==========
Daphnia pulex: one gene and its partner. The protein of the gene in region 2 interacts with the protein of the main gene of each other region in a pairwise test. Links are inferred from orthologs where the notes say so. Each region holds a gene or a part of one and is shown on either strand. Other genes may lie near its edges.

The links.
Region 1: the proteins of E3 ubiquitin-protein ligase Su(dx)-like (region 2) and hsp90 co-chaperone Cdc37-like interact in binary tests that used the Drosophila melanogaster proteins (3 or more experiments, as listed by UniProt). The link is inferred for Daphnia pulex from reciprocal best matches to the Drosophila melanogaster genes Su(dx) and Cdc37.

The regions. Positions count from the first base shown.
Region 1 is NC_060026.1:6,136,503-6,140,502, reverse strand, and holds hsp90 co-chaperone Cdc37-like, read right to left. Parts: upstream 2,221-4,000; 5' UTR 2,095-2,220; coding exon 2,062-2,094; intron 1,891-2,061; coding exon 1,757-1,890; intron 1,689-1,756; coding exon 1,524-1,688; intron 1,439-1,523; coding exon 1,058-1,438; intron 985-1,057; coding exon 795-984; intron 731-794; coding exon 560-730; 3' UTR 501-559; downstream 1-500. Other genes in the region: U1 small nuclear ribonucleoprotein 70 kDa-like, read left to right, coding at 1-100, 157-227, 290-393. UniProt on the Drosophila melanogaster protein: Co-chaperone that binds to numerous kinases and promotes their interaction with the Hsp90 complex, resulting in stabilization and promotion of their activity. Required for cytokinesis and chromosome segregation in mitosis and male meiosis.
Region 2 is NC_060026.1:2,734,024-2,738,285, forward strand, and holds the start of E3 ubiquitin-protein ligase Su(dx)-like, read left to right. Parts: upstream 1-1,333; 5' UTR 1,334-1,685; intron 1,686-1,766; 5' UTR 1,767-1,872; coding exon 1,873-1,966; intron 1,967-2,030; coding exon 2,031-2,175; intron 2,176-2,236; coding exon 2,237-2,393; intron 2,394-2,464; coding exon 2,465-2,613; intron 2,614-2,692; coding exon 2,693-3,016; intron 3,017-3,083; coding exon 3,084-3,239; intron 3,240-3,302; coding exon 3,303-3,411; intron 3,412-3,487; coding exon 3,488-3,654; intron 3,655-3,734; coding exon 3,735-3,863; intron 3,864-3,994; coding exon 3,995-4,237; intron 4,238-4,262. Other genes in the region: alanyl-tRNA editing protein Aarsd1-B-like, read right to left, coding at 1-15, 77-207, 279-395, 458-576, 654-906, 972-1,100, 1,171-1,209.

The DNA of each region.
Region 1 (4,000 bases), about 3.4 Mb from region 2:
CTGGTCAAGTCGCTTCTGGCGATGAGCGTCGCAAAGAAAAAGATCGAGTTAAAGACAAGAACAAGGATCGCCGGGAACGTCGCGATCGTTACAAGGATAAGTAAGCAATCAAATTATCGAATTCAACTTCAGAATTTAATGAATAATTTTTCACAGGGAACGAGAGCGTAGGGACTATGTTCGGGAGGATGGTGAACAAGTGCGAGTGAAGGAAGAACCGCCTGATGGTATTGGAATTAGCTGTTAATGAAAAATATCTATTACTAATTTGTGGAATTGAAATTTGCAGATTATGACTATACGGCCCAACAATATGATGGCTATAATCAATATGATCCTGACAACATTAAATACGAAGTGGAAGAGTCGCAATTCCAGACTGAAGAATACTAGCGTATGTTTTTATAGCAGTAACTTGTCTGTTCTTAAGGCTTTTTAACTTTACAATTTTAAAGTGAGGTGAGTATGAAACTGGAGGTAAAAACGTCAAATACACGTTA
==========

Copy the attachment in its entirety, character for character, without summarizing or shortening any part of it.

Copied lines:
Daphnia pulex: one gene and its partner. The protein of the gene in region 2 interacts with the protein of the main gene of each other region in a pairwise test. Links are inferred from orthologs where the notes say so. Each region holds a gene or a part of one and is shown on either strand. Other genes may lie near its edges.

The links.
Region 1: the proteins of E3 ubiquitin-protein ligase Su(dx)-like (region 2) and hsp90 co-chaperone Cdc37-like interact in binary tests that used the Drosophila melanogaster proteins (3 or more experiments, as listed by UniProt). The link is inferred for Daphnia pulex from reciprocal best matches to the Drosophila melanogaster genes Su(dx) and Cdc37.

The regions. Positions count from the first base shown.
Region 1 is NC_060026.1:6,136,503-6,140,502, reverse strand, and holds hsp90 co-chaperone Cdc37-like, read right to left. Parts: upstream 2,221-4,000; 5' UTR 2,095-2,220; coding exon 2,062-2,094; intron 1,891-2,061; coding exon 1,757-1,890; intron 1,689-1,756; coding exon 1,524-1,688; intron 1,439-1,523; coding exon 1,058-1,438; intron 985-1,057; coding exon 795-984; intron 731-794; coding exon 560-730; 3' UTR 501-559; downstream 1-500. Other genes in the region: U1 small nuclear ribonucleoprotein 70 kDa-like, read left to right, coding at 1-100, 157-227, 290-393. UniProt on the Drosophila melanogaster protein: Co-chaperone that binds to numerous kinases and promotes their interaction with the Hsp90 complex, resulting in stabilization and promotion of their activity. Required for cytokinesis and chromosome segregation in mitosis and male meiosis.
Region 2 is NC_060026.1:2,734,024-2,738,285, forward strand, and holds the start of E3 ubiquitin-protein ligase Su(dx)-like, read left to right. Parts: upstream 1-1,333; 5' UTR 1,334-1,685; intron 1,686-1,766; 5' UTR 1,767-1,872; coding exon 1,873-1,966; intron 1,967-2,030; coding exon 2,031-2,175; intron 2,176-2,236; coding exon 2,237-2,393; intron 2,394-2,464; coding exon 2,465-2,613; intron 2,614-2,692; coding exon 2,693-3,016; intron 3,017-3,083; coding exon 3,084-3,239; intron 3,240-3,302; coding exon 3,303-3,411; intron 3,412-3,487; coding exon 3,488-3,654; intron 3,655-3,734; coding exon 3,735-3,863; intron 3,864-3,994; coding exon 3,995-4,237; intron 4,238-4,262. Other genes in the region: alanyl-tRNA editing protein Aarsd1-B-like, read right to left, coding at 1-15, 77-207, 279-395, 458-576, 654-906, 972-1,100, 1,171-1,209.

The DNA of each region.
Region 1 (4,000 bases), about 3.4 Mb from region 2:
CTGGTCAAGTCGCTTCTGGCGATGAGCGTCGCAAAGAAAAAGATCGAGTTAAAGACAAGAACAAGGATCGCCGGGAACGTCGCGATCGTTACAAGGATAAGTAAGCAATCAAATTATCGAATTCAACTTCAGAATTTAATGAATAATTTTTCACAGGGAACGAGAGCGTAGGGACTATGTTCGGGAGGATGGTGAACAAGTGCGAGTGAAGGAAGAACCGCCTGATGGTATTGGAATTAGCTGTTAATGAAAAATATCTATTACTAATTTGTGGAATTGAAATTTGCAGATTATGACTATACGGCCCAACAATATGATGGCTATAATCAATATGATCCTGACAACATTAAATACGAAGTGGAAGAGTCGCAATTCCAGACTGAAGAATACTAGCGTATGTTTTTATAGCAGTAACTTGTCTGTTCTTAAGGCTTTTTAACTTTACAATTTTAAAGTGAGGTGAGTATGAAACTGGAGGTAAAAACGTCAAATACACGTTA